BEIRUT: Syrian military helicopters dropped more “barrel bombs” on the northern city of Aleppo Sunday, a monitoring group said, bringing the death toll to well over 100 people in the latest episode of a campaign that many consider a war crime.
Most of the victims killed since Friday have been civilians from the city’s eastern districts, including women and children, according to the Britain-based Syrian Observatory for Human Rights, which has a broad network of sources across Syria.
Amateur videos posted online by opposition media activists showed scenes of panic from aerial bombardments – 36 people were killed Sunday while 90 casualties were reported Saturday by the Observatory.
The strikes also targeted a headquarters of the Al-Qaeda-affiliate the Nusra Front in Aleppo, and killed eight of the group’s fighters, the Observatory said.
The use of barrel bombs – oil drums or cylinders packed with explosives and shrapnel – has drawn international condemnation, not least from Western powers at last week’s peace talks in Switzerland.
The first round of negotiations wound up Friday without progress toward ending Syria’s three-year civil war or reducing the violence.
Western powers proposed a U.N. Security Council resolution in December to condemn the use of barrel bombs, which they say indiscriminately target civilians. The weapons have killed well over 700 people in Syria in the past six weeks.
But Russia, an ally of President Bashar Assad, has repeatedly blocked such plans in the Security Council.
Syrian authorities say they are targeting the rebels who control large portions of Aleppo, Syria’s largest city and once its business hub.
In one video, a young man carries the limp body of a child through a wrecked residential neighborhood whose buildings are barely discernible through thick clouds of white dust. Dazed children shield their faces with their shirts as a man leads two screaming women covered in soot away from the apparent site of the attack.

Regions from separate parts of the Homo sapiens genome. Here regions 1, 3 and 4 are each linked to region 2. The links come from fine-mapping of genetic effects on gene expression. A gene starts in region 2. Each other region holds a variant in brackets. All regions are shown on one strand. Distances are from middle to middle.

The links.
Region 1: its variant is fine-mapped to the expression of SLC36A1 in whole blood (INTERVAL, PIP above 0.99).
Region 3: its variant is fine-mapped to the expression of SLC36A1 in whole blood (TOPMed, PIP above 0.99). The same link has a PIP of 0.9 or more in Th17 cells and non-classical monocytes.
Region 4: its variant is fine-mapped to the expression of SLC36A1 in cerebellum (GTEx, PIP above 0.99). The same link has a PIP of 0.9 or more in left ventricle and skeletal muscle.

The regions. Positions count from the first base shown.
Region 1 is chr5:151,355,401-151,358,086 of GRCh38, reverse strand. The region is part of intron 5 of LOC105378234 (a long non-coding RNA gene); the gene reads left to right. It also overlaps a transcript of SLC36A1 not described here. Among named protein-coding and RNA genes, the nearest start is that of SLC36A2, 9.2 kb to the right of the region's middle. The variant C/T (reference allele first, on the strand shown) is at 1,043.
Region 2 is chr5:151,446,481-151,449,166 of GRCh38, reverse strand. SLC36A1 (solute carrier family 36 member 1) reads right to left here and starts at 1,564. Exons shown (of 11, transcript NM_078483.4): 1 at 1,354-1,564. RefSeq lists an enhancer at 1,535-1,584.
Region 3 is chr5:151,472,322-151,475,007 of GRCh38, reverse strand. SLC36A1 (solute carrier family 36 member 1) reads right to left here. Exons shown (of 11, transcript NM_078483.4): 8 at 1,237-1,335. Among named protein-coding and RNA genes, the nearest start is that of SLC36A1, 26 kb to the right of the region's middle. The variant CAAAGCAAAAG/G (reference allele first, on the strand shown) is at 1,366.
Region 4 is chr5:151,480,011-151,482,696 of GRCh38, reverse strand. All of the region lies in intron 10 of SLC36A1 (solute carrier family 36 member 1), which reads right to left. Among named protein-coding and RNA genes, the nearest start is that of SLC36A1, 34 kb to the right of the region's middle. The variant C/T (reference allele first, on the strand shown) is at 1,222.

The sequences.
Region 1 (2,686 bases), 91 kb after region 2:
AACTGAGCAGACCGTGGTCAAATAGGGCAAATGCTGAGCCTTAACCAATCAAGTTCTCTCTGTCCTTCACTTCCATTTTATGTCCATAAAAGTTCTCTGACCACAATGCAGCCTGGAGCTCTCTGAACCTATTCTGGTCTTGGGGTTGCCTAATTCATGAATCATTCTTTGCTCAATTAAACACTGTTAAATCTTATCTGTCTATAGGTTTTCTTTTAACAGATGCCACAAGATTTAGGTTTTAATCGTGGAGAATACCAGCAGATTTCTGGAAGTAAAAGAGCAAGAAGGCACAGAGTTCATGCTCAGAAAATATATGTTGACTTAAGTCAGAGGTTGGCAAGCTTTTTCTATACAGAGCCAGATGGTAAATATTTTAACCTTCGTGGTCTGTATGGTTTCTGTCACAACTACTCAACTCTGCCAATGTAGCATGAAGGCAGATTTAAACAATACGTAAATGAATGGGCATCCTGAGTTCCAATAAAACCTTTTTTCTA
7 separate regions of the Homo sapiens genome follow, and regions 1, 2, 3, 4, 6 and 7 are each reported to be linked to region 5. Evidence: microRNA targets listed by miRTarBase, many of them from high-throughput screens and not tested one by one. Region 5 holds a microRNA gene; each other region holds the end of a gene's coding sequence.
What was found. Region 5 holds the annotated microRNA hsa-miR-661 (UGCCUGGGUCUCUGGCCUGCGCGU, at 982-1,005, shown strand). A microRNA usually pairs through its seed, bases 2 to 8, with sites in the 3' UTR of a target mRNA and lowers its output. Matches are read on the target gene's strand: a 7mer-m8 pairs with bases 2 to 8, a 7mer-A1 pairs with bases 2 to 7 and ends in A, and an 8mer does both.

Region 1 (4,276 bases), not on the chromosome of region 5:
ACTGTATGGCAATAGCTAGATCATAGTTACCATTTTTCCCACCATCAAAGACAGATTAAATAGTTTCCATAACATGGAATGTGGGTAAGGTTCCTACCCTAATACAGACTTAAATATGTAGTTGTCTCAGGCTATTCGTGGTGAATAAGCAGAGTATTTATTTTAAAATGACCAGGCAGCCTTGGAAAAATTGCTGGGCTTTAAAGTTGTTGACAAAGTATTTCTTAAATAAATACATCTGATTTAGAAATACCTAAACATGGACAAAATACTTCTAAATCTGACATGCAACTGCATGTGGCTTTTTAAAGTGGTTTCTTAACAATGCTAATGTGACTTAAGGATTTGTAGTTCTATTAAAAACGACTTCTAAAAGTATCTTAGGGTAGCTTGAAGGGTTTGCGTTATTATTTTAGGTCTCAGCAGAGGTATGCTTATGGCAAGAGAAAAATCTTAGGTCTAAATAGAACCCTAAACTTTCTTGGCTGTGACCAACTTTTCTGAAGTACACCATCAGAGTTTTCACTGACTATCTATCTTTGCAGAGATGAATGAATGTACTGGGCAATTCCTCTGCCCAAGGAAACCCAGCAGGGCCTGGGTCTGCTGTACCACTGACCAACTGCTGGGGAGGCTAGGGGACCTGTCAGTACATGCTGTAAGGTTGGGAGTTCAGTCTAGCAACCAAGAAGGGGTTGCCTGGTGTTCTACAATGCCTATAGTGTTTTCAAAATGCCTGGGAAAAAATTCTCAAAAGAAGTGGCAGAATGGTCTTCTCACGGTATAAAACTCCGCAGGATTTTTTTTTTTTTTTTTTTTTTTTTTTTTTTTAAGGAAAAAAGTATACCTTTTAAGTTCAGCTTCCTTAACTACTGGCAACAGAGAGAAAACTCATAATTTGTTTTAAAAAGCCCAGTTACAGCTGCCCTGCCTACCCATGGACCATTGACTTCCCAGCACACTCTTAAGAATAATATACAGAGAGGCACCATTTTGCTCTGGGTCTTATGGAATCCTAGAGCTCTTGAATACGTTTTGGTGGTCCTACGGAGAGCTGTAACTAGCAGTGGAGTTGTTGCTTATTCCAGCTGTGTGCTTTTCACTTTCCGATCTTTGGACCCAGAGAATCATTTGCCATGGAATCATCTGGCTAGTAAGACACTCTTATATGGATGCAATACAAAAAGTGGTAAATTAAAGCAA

Another video shows barrel bombs falling from the sky – small black dots that fall through the air before erupting in flames and thick gray smoke.
Other videos show men pulling a girl from under the remains of a building said to have been destroyed by bombing.
The Observatory said there was heavy congestion at a checkpoint in a southwestern neighborhood after the government closed it to traffic, preventing residents from fleeing the bombardment and related clashes further east.
The military also used barrel bombs in the suburbs of the capital Damascus over the weekend and carried out conventional shelling and airstrikes in several other cities and villages around the country, the Observatory and other activists said.
Their reports could not be independently confirmed.
Rebels from the mainstream Free Syrian Army in the southern province of Deraa, where the first protests of the Syrian revolution broke out in 2011, announced advances in a new battle they called “Geneva-Hawran,” named jointly after the Swiss peace talks and a region in southern Syria.
In an online video statement, a rebel leader said fighters had seized several checkpoints from government forces, destroyed a few of their tanks and inflicted casualties.
A news bulletin on Syrian state television said the army had killed “several terrorists” in the same area, including five fighters from other Arab countries. Firas al-Hawrani, a spokesman for the offensive, told Al-Arabiya television the battle was intended to support the Western-backed opposition that attended negotiations in Geneva.
“It is an expression of support for the Syrian opposition that is waging war against this tyrannical regime and is trying to convince the world that the regime does not understand the language of politics. It only understands the language of war,” he said.
In the north, militants from the Al-Qaeda-linked Islamic State in Iraq and Greater Syria (ISIS) seized control of an area on the Turkish border called Rai, the Observatory said.
ISIS freed more than 400 people from a prison in the area who had been held by the rival Islamist Tawhid Brigade unit, and clashes between the two groups continued nearby, according to the monitoring group.
And in Aleppo, a twin car bomb attack widely blamed on ISIS by both pro- and anti-Al-Qaeda activists targeted a headquarters of the Tawhid Brigade and killed senior leader Adnan Bakkour, said Rami Abdel-Rahman of the Observatory.
ISIS also killed another prominent commander of another rebel brigade Saturday, the Observatory said.
Analyst Charles Lister of the Brookings Doha Center said the killing of Abu Hussein al-Dik of the powerful Suqour al-Sham Brigade showed that the Islamic State was targeting key headquarters, “strategic checkpoints and senior influential commanders.”
In the eastern province of Deir al-Zor, ISIS seized the Koniko gas field from the Nusra Front and other Islamist rebels who had controlled it for several weeks after wresting it from tribal gunmen.
Fighting between ISIS and rebel factions seeking to push it out of opposition-held swathes of northern and eastern Syria initially led to a rollback of ISIS dominance late last year in the provinces of Aleppo and Idlib.
But as the conflict has raged on, ISIS has retaken some areas. Both sides have lost more than 1,400 fighters to clashes and suicide car bombs.